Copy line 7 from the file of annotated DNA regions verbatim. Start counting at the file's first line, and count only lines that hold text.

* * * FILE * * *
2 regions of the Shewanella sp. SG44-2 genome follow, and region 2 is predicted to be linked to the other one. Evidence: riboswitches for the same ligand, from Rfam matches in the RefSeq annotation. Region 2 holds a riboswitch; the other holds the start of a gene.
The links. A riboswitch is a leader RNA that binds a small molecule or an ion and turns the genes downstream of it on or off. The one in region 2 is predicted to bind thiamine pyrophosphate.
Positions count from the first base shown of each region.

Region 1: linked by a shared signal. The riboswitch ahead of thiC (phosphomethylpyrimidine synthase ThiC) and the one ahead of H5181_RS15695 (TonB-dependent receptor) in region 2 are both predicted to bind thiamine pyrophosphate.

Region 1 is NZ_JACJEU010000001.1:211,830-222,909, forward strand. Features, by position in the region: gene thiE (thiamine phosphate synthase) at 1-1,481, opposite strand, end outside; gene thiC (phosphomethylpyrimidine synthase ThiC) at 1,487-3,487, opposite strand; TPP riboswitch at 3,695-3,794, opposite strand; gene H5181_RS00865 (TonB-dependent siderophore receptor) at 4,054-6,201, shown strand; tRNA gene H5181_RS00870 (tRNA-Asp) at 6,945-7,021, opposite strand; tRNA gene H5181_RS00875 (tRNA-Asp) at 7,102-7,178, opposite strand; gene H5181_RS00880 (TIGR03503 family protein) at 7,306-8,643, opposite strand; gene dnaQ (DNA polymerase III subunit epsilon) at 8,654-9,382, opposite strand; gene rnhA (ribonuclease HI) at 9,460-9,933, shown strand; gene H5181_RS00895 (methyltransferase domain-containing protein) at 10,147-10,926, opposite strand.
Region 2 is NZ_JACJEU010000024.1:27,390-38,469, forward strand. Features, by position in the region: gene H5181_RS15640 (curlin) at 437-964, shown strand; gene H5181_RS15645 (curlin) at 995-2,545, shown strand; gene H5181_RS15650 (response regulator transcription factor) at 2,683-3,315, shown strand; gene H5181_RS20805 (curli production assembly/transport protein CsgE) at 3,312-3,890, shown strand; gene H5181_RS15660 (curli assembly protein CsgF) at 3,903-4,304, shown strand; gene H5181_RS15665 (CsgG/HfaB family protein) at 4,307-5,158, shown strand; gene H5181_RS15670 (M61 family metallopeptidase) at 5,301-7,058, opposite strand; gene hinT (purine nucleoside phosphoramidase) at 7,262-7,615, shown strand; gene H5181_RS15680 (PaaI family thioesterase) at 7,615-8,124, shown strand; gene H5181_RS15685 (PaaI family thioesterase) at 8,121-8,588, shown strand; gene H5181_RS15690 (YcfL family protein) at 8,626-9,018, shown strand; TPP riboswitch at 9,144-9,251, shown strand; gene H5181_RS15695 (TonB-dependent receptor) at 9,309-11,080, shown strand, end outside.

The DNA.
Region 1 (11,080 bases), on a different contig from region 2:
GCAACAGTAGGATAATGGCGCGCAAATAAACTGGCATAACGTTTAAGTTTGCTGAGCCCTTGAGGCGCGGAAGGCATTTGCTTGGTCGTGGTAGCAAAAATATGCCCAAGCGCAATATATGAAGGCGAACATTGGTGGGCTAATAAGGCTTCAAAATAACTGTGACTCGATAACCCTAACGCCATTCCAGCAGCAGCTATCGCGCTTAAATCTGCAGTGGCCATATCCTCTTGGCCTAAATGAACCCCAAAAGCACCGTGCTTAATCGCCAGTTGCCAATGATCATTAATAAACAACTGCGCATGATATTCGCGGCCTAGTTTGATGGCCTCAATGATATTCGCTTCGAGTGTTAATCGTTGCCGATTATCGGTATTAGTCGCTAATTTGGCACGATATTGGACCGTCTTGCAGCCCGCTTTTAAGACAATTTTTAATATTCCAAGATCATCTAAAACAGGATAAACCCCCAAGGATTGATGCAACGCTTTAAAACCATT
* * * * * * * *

The DNA.